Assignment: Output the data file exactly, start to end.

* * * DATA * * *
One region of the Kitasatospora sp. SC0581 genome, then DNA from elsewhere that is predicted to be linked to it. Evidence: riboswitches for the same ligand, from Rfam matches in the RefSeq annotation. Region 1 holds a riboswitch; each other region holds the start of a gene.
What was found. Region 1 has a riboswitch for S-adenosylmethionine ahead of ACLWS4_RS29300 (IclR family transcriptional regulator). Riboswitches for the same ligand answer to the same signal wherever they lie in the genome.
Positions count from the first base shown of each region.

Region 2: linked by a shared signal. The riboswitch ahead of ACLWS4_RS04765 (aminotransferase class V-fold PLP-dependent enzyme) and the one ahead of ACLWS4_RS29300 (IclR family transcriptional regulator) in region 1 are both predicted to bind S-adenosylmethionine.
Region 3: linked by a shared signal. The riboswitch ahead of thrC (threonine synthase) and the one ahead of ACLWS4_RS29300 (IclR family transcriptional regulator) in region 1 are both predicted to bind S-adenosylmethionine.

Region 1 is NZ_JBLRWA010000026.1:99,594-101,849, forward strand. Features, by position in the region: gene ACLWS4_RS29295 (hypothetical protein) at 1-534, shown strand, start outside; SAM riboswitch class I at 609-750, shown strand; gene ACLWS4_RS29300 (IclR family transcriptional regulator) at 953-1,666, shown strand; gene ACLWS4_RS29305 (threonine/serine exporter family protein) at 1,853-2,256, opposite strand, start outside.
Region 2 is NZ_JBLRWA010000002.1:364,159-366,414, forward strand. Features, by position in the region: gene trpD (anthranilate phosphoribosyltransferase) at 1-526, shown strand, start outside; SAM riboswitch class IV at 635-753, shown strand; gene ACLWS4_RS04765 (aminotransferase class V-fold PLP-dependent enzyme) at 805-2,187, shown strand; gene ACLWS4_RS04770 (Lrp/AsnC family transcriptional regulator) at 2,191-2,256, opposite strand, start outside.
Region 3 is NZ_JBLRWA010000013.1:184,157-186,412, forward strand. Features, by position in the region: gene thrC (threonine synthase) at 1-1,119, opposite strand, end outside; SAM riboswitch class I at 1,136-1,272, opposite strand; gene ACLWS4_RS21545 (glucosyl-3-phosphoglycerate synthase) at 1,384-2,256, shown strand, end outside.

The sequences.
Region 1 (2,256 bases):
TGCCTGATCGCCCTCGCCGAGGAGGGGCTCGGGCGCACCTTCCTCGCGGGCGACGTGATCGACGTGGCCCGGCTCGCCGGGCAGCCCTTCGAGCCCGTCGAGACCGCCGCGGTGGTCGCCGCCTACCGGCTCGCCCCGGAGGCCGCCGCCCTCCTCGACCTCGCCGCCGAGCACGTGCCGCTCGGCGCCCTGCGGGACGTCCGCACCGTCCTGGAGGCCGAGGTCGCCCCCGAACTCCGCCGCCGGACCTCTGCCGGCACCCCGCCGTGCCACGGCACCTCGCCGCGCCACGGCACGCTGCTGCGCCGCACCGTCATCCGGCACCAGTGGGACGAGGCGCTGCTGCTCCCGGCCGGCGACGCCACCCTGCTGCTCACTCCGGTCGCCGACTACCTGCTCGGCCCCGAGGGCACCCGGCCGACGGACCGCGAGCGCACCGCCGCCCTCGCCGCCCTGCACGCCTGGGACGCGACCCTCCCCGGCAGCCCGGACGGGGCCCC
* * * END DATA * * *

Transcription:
One region of the Kitasatospora sp. SC0581 genome, then DNA from elsewhere that is predicted to be linked to it. Evidence: riboswitches for the same ligand, from Rfam matches in the RefSeq annotation. Region 1 holds a riboswitch; each other region holds the start of a gene.
What was found. Region 1 has a riboswitch for S-adenosylmethionine ahead of ACLWS4_RS29300 (IclR family transcriptional regulator). Riboswitches for the same ligand answer to the same signal wherever they lie in the genome.
Positions count from the first base shown of each region.

Region 2: linked by a shared signal. The riboswitch ahead of ACLWS4_RS04765 (aminotransferase class V-fold PLP-dependent enzyme) and the one ahead of ACLWS4_RS29300 (IclR family transcriptional regulator) in region 1 are both predicted to bind S-adenosylmethionine.
Region 3: linked by a shared signal. The riboswitch ahead of thrC (threonine synthase) and the one ahead of ACLWS4_RS29300 (IclR family transcriptional regulator) in region 1 are both predicted to bind S-adenosylmethionine.

Region 1 is NZ_JBLRWA010000026.1:99,594-101,849, forward strand. Features, by position in the region: gene ACLWS4_RS29295 (hypothetical protein) at 1-534, shown strand, start outside; SAM riboswitch class I at 609-750, shown strand; gene ACLWS4_RS29300 (IclR family transcriptional regulator) at 953-1,666, shown strand; gene ACLWS4_RS29305 (threonine/serine exporter family protein) at 1,853-2,256, opposite strand, start outside.
Region 2 is NZ_JBLRWA010000002.1:364,159-366,414, forward strand. Features, by position in the region: gene trpD (anthranilate phosphoribosyltransferase) at 1-526, shown strand, start outside; SAM riboswitch class IV at 635-753, shown strand; gene ACLWS4_RS04765 (aminotransferase class V-fold PLP-dependent enzyme) at 805-2,187, shown strand; gene ACLWS4_RS04770 (Lrp/AsnC family transcriptional regulator) at 2,191-2,256, opposite strand, start outside.
Region 3 is NZ_JBLRWA010000013.1:184,157-186,412, forward strand. Features, by position in the region: gene thrC (threonine synthase) at 1-1,119, opposite strand, end outside; SAM riboswitch class I at 1,136-1,272, opposite strand; gene ACLWS4_RS21545 (glucosyl-3-phosphoglycerate synthase) at 1,384-2,256, shown strand, end outside.

The sequences.
Region 1 (2,256 bases):
TGCCTGATCGCCCTCGCCGAGGAGGGGCTCGGGCGCACCTTCCTCGCGGGCGACGTGATCGACGTGGCCCGGCTCGCCGGGCAGCCCTTCGAGCCCGTCGAGACCGCCGCGGTGGTCGCCGCCTACCGGCTCGCCCCGGAGGCCGCCGCCCTCCTCGACCTCGCCGCCGAGCACGTGCCGCTCGGCGCCCTGCGGGACGTCCGCACCGTCCTGGAGGCCGAGGTCGCCCCCGAACTCCGCCGCCGGACCTCTGCCGGCACCCCGCCGTGCCACGGCACCTCGCCGCGCCACGGCACGCTGCTGCGCCGCACCGTCATCCGGCACCAGTGGGACGAGGCGCTGCTGCTCCCGGCCGGCGACGCCACCCTGCTGCTCACTCCGGTCGCCGACTACCTGCTCGGCCCCGAGGGCACCCGGCCGACGGACCGCGAGCGCACCGCCGCCCTCGCCGCCCTGCACGCCTGGGACGCGACCCTCCCCGGCAGCCCGGACGGGGCCCC